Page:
PITTSBURGH — The Pirates got to Felix Hernandez early and often, touching the Seattle Mariners ace for nine hits over six innings, but they were undone by some pitching struggles of their own and a lack of timely hitting for a 7-4 loss to the Mariners at PNC Park Tuesday night.
The Pirates scored all four of their runs in the first two innings, with Gregory Polanco and Francisco Liriano hitting solo home runs and Starling Marte and Jung Ho Kang adding RBIs. After the second, the Bucs went right on hitting, racking up a total of 12 on the night.
But some poor sequencing led to the Pirates leaving runners on scoring position in five of the final six innings, including two frames with runners on second and third and no outs.
“Nobody likes to go up there and not get the job done,” manager Clint Hurdle said. “We’re well aware of the fact that we’re 1 for 13 with runners in scoring position. That compounds the challenge [of facing Hernandez].”
Those that view the game with a Sabermetric slant typically de-emphasize statistics with runners in scoring position. I asked Hurdle what his take was on his team’s inability to find a way to push through some runs and come up with a comeback.
“I liked the game plan throughout the game,” he said. “We pushed [Hernandez] every inning. We were able to score and then he was able to keep us off the plate the last four innings.”
But he was much more comfortable talking about the successes and failures of each at-bat, rather than reading too much into the team’s performance as a whole.
“I think you need to look at the individual situations,” he said. “I don’t see a big-picture theme.”
One of the things that does affect a team’s sequencing is the batting order, and Andrew McCutchen’s hold on a top spot seems to be getting more tenuous. He went 0 for 4 with two strikeouts — both of them with runners in scoring position — and grounded into a double play. He also was hit by a pitch and scored in the first.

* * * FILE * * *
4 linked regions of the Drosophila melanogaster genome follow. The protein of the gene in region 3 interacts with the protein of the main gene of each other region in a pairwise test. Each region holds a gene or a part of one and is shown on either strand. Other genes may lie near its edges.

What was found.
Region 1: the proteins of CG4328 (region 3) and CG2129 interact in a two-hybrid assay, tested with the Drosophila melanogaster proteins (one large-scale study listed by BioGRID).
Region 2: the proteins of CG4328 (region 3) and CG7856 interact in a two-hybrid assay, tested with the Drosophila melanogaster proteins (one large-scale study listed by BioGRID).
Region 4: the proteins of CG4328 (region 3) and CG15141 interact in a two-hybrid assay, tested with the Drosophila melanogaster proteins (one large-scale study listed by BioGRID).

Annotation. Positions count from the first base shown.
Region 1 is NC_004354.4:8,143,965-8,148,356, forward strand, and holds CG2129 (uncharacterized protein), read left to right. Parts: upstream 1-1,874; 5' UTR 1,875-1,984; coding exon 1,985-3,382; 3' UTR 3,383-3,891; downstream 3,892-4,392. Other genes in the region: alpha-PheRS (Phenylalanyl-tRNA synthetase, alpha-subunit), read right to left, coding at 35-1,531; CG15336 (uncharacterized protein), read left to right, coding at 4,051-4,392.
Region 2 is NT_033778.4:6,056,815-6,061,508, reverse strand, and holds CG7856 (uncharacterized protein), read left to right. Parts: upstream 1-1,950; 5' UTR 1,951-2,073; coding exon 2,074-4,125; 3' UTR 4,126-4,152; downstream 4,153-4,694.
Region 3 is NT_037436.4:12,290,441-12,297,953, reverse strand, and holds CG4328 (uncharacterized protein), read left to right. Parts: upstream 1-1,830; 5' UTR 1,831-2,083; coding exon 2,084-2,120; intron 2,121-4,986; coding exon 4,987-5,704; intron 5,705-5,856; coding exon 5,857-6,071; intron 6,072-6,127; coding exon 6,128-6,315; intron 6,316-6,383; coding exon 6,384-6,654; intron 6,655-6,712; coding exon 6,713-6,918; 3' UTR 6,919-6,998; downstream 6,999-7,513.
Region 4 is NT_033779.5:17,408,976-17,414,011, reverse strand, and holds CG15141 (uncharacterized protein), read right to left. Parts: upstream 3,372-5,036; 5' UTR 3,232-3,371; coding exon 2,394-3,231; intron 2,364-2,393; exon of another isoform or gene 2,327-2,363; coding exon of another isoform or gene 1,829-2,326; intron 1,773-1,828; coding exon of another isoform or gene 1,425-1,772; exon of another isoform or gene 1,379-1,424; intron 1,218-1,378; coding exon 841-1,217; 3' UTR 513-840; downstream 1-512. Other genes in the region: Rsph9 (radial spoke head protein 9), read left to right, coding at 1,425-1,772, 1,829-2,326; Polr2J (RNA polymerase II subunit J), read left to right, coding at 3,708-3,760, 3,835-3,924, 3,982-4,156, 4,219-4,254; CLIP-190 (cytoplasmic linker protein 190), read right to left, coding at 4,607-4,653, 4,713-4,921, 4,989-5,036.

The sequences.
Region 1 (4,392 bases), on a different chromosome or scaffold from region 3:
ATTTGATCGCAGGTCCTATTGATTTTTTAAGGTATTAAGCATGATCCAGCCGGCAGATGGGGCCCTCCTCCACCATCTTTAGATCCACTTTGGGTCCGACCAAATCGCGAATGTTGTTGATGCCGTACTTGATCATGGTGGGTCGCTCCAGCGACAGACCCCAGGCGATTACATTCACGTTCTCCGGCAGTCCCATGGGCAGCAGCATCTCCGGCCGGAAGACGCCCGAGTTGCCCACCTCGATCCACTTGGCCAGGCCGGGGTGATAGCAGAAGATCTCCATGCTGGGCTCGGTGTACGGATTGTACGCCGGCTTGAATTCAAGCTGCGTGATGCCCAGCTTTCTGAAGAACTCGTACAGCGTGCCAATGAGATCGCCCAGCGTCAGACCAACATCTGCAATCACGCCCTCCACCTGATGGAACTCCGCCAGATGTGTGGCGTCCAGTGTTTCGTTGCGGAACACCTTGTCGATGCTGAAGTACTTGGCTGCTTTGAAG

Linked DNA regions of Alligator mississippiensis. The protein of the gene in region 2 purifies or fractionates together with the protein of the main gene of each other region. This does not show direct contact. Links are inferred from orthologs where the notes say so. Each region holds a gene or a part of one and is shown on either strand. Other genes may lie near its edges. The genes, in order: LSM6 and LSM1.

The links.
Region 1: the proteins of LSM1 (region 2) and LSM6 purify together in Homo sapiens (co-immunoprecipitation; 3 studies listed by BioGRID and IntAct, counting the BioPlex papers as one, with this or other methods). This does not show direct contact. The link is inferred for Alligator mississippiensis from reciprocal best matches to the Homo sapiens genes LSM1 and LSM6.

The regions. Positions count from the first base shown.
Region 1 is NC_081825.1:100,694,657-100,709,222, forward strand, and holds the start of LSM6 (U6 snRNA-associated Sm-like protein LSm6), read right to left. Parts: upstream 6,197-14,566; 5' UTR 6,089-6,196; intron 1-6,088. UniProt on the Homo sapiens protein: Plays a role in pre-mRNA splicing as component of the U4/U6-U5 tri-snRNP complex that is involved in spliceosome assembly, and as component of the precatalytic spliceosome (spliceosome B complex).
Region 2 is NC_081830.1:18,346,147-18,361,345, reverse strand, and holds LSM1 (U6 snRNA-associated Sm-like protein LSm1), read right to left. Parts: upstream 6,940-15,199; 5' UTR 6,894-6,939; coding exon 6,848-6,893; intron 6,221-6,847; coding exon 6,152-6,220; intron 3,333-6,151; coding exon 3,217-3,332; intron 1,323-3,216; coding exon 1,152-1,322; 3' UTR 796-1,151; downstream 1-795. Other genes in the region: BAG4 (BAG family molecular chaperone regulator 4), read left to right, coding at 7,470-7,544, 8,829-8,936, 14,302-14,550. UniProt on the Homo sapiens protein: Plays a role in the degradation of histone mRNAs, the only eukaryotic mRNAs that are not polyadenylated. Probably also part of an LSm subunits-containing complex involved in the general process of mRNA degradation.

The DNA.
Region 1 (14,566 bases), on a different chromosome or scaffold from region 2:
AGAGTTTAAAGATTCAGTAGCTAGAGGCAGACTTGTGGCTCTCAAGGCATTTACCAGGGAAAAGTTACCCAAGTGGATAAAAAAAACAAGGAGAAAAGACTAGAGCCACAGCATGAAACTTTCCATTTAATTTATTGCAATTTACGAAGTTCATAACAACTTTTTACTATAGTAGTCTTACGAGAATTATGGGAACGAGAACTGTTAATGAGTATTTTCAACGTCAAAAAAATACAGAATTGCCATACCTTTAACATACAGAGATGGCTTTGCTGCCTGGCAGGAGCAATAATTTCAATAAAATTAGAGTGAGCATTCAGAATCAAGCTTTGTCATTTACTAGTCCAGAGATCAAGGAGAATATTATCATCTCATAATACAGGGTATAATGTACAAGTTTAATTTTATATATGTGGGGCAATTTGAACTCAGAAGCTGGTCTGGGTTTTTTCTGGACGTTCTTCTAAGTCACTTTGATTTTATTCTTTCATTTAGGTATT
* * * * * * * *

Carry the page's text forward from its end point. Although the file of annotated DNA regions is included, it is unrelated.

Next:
Things were going well for McCutchen before the all-star break with a big series against the Chicago Cubs, but since then, they have really run off the rails. Since returning from the break, he is now hitting .189 (7 for 37) with a .484 OPS. That figure doesn’t befit a top-of-the-order hitter.
Hurdle was asked about potentially moving McCutchen down in the order on Sunday, but declined to discuss the matter publicly.
Of course, many nights, four runs is enough for a team to win a game, even with an inefficient offense. But Francisco Liriano was completely ineffective, giving up eight hits and seven runs in 3.1 innings of work.
“I couldn’t get anything going,” he said. “I was missing with the fastball. I was missing with everything. They have a pretty good lineup. They were taking good swings. They were putting the ball in play. I walked a couple of guys, too. It was one of those days where you don’t have anything going.”
Liriano has discussed at length the reasons that his fastball command sets everything else up for him. It allows him to work the slider in offensive counts and force hitters to swing at his frequently-out-of-the-zone breaking pitch. But when he isn’t getting ahead of hitters, it’s a lot easier for them to take a pass on the slider, and he ends up walking batters or finding too much of the plate in an attempt to avoid walking them.
“It felt different,” he said of his fastball. “I felt like I was rushing a little bit and trying to overthrow. It was a tough night for me.”
That overthrowing was noticed by both Liriano and Cervelli. Liriano said that he “felt too good,” meaning that he felt the could throw the pitch harder than perhaps he should.